Folklore of the Santal Parganas | Annotated Tale

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Unfaithful Wife, The

ONCE upon a time there were two brothers and as their wives did not get on well together, they lived separately. After a time it came to the ears of the elder brother that the younger brother's wife was carrying on an intrigue with a certain Jugi; so he made up his mind to watch her movements. One night he saw a white figure leave his brother's house and, following it quietly, he saw it go into the Jugi's house, and creeping nearer, he heard his sister-in-law's voice talking inside. He was much grieved at what he had seen, but could not make up his mind to tell his brother.

               One day the elder brother found that he had no milk in the house, as all his cows had run dry; so he sent a servant to his brother's house to ask for some milk; but the younger brother's wife declined to give any, and sent word that her brother-in-law was quite rich enough to buy milk cows if he wanted milk. The elder brother said nothing at this rebuff, but after a time it happened that the younger brother's cows all became dry, and he in his turn sent to his elder brother for milk. The elder brother's wife was not disposed to give it, but her husband bade her not bear malice and to send the milk.

               After this the elder brother sent for the other and advised him to watch his wife and see where she went to at night. So that night the younger brother lay awake and watched; and in the middle of the night saw his wife get up very quietly and leave the house. He followed her; as the woman passed down the village street, some Mahommedans, who had been sitting up smoking ganja, saw her and emboldened by the drug set out to see who it was, who was wandering about so late at night. The woman took refuge in a clump of bamboos and pulled down one of the bamboos to conceal herself. The Mahommedans surrounded the clump but when they saw the one bamboo which the woman held shaking, while all the rest were still--for it was a windless night--they concluded that it was an evil spirit that they were pursuing and ran away in a panic.

               When they were gone, the woman came out from the bamboos and went on to the Jugi's house. Her husband who had been watching all that happened followed her: and having seen her enter the Jugi's house hastened home and bolted his door from inside. Presently his wife returned and found the door which she had left ajar, fastened; then she knew that she was discovered. She was however full of resource; she began to beg to be let her in, but her husband only showered abuse upon her and bade her go back to the friend she had left. Then she took a large stone and heaved it into a pool of water near the house. Her husband heard the splash and concluded that she was drowning herself. He did not want to get into trouble with the police, as would surely be the case if his wife were found drowned, so he ran out of the house to the pool of water to try and save her. Seizing this opportunity his wife slipped into the house and in her turn locked the door from inside; so that her husband had to spend the rest of the night out-of-doors.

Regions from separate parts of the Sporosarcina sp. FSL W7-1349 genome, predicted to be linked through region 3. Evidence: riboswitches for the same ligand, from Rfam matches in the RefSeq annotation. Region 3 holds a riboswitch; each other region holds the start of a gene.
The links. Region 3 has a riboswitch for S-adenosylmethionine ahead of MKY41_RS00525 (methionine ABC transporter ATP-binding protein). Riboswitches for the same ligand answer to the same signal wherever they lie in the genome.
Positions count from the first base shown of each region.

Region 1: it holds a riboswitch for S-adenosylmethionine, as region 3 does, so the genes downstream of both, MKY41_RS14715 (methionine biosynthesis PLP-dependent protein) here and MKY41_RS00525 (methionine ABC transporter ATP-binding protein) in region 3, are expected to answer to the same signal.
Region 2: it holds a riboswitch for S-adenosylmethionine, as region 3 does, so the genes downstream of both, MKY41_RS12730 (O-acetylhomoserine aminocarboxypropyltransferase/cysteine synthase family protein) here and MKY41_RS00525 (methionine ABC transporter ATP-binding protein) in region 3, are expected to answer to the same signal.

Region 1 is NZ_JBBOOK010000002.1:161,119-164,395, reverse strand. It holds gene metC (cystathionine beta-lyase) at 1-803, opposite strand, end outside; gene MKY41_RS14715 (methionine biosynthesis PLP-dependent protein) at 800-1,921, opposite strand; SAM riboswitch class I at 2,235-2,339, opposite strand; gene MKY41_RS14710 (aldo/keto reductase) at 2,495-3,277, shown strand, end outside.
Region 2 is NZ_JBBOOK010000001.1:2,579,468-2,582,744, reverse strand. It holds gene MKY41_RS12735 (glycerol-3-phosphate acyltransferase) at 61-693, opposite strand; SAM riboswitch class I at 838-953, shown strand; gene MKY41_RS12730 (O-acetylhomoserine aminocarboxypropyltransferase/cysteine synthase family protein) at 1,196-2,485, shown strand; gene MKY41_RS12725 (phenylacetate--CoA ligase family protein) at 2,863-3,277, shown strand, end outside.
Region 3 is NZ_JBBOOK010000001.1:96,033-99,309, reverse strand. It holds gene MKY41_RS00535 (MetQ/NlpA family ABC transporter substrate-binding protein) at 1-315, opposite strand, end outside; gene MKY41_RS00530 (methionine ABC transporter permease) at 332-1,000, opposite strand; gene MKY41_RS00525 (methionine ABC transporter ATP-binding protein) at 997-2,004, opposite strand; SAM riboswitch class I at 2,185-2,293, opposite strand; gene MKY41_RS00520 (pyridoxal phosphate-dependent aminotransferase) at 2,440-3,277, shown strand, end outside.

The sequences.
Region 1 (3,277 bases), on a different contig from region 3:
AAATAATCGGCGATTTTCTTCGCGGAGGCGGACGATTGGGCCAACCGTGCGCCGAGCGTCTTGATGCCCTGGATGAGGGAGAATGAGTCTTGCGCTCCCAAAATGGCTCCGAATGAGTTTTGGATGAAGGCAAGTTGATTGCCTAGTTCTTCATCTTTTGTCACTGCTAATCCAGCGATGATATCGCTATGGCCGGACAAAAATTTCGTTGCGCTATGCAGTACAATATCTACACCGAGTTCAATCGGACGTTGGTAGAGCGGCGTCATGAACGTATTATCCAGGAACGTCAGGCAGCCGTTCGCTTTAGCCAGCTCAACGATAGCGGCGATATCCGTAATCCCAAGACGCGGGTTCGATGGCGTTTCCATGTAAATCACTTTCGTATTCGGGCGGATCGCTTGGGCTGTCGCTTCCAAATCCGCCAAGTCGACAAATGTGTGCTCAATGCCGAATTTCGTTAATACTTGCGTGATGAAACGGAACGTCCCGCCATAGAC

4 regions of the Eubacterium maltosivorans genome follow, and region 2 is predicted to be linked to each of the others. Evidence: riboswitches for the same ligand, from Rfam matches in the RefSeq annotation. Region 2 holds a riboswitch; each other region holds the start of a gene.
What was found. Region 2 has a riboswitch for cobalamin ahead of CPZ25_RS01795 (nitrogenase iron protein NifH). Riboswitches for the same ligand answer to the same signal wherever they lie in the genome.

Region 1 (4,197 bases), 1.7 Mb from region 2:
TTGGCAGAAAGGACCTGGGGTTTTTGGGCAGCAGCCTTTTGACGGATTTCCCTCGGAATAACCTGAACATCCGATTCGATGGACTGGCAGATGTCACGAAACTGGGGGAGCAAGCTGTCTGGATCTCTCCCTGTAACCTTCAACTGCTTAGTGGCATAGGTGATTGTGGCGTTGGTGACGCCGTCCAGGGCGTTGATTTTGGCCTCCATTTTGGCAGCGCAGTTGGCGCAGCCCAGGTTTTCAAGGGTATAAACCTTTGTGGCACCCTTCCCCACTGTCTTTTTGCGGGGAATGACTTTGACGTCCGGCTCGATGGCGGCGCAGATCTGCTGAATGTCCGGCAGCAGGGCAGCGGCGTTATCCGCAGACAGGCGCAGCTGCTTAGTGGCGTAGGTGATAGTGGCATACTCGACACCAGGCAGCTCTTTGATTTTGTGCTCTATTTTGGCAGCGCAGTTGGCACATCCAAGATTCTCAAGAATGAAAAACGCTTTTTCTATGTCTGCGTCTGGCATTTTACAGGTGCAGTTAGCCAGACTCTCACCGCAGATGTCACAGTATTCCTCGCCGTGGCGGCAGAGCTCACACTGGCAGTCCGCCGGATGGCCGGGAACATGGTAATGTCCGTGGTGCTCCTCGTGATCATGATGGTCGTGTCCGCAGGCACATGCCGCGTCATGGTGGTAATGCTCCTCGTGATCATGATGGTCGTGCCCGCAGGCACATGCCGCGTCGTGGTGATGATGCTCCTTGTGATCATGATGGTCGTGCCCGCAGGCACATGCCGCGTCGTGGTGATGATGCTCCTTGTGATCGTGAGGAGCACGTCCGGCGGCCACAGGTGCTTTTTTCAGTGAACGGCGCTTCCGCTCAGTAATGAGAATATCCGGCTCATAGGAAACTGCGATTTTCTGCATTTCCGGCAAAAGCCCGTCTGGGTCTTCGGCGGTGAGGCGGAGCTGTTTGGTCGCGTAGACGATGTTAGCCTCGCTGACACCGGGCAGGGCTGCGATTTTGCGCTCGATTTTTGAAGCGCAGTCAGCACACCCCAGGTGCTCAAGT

He could not be kept out of the house permanently and the next day he gave his wife a thrashing and turned her out. At evening however she came back and sat outside in the courtyard, weeping and wailing. The noise made her husband more angry than ever, and he shouted out to her that if she did not keep quiet he would come and cut off her nose. She kept on crying, and the Jugi heard her and sent an old woman to call her to him. She declared that if she went her husband would know and be the more angry with her, but she might go if the old woman would sit in her place and keep on crying, so that her husband might believe her to be still in the courtyard. The old woman agreed and began to weep and wail, while the other went off to the Jugi. She wept to such purpose that the husband at last could not restrain his anger, and rushing out into the darkness with a knife, cut off the nose, as he supposed, of his wife.

               Presently the wife came back and found the old woman weeping in real earnest over the loss of her nose. "Never mind, I'll find it and fix it on for you," so saying she felt about for the nose till she found it, clapped it on to the old woman's face and told her to hold it tight and it would soon grow again. Then she sat down where she had sat before and began to lament the cruelty of her husband in bringing a false charge against her and challenged him to come out and see the miracle which had occurred to indicate her innocence. She repeated this so often that at last her husband began to wonder what she meant, and took a lamp and went out to see. When he found her sitting on the ground without a blemish on her face, although he had seen her with his own eyes go to the Jugi's house, he could not doubt her virtue and had to receive her back into the house.

               Thus by her cunning the faithless wife escaped the punishment which she deserved.

Bibliographic Information

Tale Title: Unfaithful Wife, The
Tale Author/Editor: Bompas, Cecil Henry
Book Title: Folklore of the Santal Parganas
Book Author/Editor: Bompas, Cecil Henry
Publisher: David Nutt
Publication City: London
Year of Publication: 1909
Country of Origin: India
Classification: unclassified

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